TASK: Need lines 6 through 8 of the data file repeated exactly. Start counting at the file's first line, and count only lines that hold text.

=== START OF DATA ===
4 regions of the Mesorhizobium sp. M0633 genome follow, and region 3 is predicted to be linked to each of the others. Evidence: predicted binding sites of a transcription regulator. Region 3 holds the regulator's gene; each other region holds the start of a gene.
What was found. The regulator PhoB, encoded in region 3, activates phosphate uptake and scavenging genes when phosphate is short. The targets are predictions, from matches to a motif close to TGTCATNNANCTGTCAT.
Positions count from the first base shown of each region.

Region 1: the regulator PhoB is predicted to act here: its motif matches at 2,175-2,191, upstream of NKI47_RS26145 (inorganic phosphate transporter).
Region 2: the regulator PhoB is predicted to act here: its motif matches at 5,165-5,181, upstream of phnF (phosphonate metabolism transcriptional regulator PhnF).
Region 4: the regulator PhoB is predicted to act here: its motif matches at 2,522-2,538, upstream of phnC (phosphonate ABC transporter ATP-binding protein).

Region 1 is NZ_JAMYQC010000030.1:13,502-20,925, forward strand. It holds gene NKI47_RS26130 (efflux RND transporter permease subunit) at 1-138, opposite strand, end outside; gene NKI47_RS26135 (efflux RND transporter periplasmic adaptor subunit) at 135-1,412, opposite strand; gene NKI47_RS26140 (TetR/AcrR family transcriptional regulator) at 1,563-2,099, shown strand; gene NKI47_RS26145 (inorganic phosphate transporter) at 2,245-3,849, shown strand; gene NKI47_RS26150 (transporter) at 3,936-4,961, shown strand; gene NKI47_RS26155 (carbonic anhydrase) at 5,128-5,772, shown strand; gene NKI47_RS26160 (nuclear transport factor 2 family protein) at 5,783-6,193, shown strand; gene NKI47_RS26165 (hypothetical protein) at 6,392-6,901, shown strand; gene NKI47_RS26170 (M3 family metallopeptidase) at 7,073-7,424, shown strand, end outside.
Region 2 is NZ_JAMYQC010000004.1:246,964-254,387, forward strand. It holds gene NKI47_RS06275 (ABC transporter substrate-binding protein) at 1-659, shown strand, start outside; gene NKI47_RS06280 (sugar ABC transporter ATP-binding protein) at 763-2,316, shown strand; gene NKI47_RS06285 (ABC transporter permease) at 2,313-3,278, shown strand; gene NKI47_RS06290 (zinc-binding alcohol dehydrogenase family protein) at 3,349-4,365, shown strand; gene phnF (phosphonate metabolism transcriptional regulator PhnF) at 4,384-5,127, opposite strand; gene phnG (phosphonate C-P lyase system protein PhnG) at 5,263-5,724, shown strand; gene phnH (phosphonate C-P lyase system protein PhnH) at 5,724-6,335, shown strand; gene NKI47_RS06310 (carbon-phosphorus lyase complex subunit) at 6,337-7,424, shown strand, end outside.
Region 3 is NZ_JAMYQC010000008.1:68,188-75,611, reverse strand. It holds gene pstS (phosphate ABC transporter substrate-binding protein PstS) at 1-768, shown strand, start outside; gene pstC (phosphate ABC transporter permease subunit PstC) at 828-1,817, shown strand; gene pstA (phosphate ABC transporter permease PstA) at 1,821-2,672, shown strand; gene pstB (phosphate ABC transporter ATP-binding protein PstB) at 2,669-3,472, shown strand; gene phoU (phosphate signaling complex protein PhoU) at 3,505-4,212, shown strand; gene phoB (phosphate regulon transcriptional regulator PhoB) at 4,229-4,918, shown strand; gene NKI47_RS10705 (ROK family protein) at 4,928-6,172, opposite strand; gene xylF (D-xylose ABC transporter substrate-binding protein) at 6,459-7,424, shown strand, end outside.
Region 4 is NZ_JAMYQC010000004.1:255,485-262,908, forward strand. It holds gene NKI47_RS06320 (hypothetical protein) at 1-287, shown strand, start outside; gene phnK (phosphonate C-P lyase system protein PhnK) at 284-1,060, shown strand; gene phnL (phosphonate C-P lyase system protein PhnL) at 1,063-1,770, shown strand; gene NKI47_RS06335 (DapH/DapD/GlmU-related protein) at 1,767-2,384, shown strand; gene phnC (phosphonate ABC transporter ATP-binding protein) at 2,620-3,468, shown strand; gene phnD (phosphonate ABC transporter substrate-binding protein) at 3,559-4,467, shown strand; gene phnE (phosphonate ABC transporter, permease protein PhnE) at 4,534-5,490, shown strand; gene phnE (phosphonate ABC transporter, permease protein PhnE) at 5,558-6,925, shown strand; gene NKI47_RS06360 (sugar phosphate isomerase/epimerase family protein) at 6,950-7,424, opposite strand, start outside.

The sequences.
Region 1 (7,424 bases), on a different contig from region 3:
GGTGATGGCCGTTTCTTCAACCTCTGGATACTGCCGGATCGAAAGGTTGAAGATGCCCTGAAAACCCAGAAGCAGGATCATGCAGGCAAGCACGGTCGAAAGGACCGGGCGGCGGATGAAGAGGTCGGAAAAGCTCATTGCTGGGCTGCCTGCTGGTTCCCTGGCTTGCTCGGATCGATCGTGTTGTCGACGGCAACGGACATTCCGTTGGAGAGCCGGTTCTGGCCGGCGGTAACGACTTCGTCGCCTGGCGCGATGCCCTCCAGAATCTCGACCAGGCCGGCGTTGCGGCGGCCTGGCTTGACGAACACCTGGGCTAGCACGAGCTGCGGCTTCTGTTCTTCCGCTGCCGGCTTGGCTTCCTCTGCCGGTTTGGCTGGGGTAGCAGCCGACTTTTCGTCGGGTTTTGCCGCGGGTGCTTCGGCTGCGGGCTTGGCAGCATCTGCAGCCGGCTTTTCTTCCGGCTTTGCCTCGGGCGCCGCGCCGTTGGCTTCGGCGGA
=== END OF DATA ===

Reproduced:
Region 4: the regulator PhoB is predicted to act here: its motif matches at 2,522-2,538, upstream of phnC (phosphonate ABC transporter ATP-binding protein).

Region 1 is NZ_JAMYQC010000030.1:13,502-20,925, forward strand. It holds gene NKI47_RS26130 (efflux RND transporter permease subunit) at 1-138, opposite strand, end outside; gene NKI47_RS26135 (efflux RND transporter periplasmic adaptor subunit) at 135-1,412, opposite strand; gene NKI47_RS26140 (TetR/AcrR family transcriptional regulator) at 1,563-2,099, shown strand; gene NKI47_RS26145 (inorganic phosphate transporter) at 2,245-3,849, shown strand; gene NKI47_RS26150 (transporter) at 3,936-4,961, shown strand; gene NKI47_RS26155 (carbonic anhydrase) at 5,128-5,772, shown strand; gene NKI47_RS26160 (nuclear transport factor 2 family protein) at 5,783-6,193, shown strand; gene NKI47_RS26165 (hypothetical protein) at 6,392-6,901, shown strand; gene NKI47_RS26170 (M3 family metallopeptidase) at 7,073-7,424, shown strand, end outside.
Region 2 is NZ_JAMYQC010000004.1:246,964-254,387, forward strand. It holds gene NKI47_RS06275 (ABC transporter substrate-binding protein) at 1-659, shown strand, start outside; gene NKI47_RS06280 (sugar ABC transporter ATP-binding protein) at 763-2,316, shown strand; gene NKI47_RS06285 (ABC transporter permease) at 2,313-3,278, shown strand; gene NKI47_RS06290 (zinc-binding alcohol dehydrogenase family protein) at 3,349-4,365, shown strand; gene phnF (phosphonate metabolism transcriptional regulator PhnF) at 4,384-5,127, opposite strand; gene phnG (phosphonate C-P lyase system protein PhnG) at 5,263-5,724, shown strand; gene phnH (phosphonate C-P lyase system protein PhnH) at 5,724-6,335, shown strand; gene NKI47_RS06310 (carbon-phosphorus lyase complex subunit) at 6,337-7,424, shown strand, end outside.